Really, there is one in every family. The uncle who consistently asks inappropriate questions, the aunt without kids who is only helping with her expert childrearing tips, or the cousin with extreme political views who insists on a debate during holiday meals. Fortunately we can choose our friends. Relatives we need to learn to live with; the good, the bad, the irritating, the encouraging, the hurtful, and the helpful.
As a parent, the holidays can be pretty stressful for a variety of reasons. A list a mile long is enough pressure. Add in family members who are causing restless nights or tension headaches and a person can easily be overwhelmed. Here are a few suggestions to relieve the angst.
• Prepare your heart for the occasion. Pray for the right words to be spoken and affection for the person. Ask the Lord to take away the anxiety, soften your heart, reveal your brokenness in the relationship, and a willingness to forgive past grievances.
• Have a verse or two in mind to focus on if you’re feeling overwhelmed. Love is patient, love is kind (1 Corinthians 13:4a) or This is my command: Love each other. (John 15:17). Remember God made everyone in His image, even the irritating family member.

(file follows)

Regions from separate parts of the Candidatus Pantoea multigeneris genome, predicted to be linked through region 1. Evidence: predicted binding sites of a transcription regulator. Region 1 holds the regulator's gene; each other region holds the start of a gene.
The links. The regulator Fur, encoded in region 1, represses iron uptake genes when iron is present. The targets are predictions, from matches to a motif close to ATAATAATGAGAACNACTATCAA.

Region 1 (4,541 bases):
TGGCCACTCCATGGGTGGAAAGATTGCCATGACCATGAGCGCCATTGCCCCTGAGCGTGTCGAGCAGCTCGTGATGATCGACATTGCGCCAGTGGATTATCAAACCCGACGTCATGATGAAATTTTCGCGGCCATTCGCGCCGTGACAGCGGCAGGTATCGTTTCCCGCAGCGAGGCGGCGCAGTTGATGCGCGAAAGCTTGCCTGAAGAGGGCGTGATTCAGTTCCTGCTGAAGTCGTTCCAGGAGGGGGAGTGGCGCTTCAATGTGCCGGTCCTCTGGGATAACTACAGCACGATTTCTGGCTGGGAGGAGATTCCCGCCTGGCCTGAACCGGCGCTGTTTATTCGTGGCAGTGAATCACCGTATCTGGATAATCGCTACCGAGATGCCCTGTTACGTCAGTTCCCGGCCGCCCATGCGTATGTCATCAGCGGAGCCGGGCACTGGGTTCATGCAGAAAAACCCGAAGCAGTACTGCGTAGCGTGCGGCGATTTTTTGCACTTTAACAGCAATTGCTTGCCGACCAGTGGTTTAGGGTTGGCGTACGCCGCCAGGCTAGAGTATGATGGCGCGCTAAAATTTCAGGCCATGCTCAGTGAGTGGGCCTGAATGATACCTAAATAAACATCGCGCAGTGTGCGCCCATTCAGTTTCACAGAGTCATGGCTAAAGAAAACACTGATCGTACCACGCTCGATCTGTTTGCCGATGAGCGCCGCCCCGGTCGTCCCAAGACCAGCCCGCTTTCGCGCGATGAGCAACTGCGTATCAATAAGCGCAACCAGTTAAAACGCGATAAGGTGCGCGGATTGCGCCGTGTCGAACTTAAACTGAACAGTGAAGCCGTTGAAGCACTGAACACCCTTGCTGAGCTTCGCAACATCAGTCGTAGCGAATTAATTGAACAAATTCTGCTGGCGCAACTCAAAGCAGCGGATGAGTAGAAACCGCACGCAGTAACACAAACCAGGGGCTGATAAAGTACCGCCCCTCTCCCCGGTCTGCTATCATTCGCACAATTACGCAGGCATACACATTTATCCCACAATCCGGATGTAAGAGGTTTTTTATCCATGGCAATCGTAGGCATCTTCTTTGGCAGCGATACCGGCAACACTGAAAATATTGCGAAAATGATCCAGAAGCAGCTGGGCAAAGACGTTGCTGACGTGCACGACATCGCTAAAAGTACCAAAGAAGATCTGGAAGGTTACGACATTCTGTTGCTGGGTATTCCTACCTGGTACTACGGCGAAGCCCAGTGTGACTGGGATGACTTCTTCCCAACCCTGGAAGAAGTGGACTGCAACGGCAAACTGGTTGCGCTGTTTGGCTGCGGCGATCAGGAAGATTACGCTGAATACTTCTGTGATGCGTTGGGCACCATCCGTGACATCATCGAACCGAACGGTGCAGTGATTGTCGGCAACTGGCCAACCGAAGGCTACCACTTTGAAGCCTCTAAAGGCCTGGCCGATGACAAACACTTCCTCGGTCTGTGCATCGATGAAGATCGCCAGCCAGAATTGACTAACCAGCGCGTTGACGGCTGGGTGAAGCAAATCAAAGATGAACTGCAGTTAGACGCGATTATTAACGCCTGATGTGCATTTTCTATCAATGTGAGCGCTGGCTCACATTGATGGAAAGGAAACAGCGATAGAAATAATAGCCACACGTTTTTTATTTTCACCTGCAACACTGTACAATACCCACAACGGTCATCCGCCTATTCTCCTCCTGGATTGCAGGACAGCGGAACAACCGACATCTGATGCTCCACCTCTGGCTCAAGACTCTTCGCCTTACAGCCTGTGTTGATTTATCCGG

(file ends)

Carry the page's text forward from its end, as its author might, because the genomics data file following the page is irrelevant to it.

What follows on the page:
• If you’re hosting, take the time to greet everyone at the door. Assign tasks to each guest. Working with others may help relieve the tension. If you’re a guest, ask for a job to help out the hostess.
• Stay on neutral ground. If the conversation slides toward an uncomfortable topic or a conflict, change the subject with a question. Speak kindly.
• Choose humor as a response rather than sarcasm, anger, or silence.
• Seat the children with the adults for multigenerational conversations.
• Pray at the table as a group to bless the food, family, and fellowship at the holiday meal.
• Keep in mind your children are watching how you relate to family members. They learn to be compassionate and kind when they see Mom and Dad treating others with respect. Kindness is the best strategy.
With the holidays a couple weeks away, don’t spend time dreading family events. Give that difficult relationship to the Lord. He’s a Heart Healer, Relationship Reconciler, and Attitude Adjuster.
Anxiety weighs down the heart,
but a kind word cheers it up.
How do you handle difficult relationships with family members?
By Becky Danielson
Wife to Scott, Mom of 2
Co-founder of 1 Corinthians 13 Parenting
If you’re feeling the pressure of the holidays, please take a few minutes with a hot cup of coffee to read the blog posts listed here from the 1 Corinthians team members and guests. Their words will encourage you!
Don’t Streamline Christmastime by Lori Wildenberg
I Have No Margin by Pete Larson
4 Ways a Single Parent can Move from Humbug to Hallelujah by Misty Honnold
7 Healthy Holiday Tips by Sommer Crayton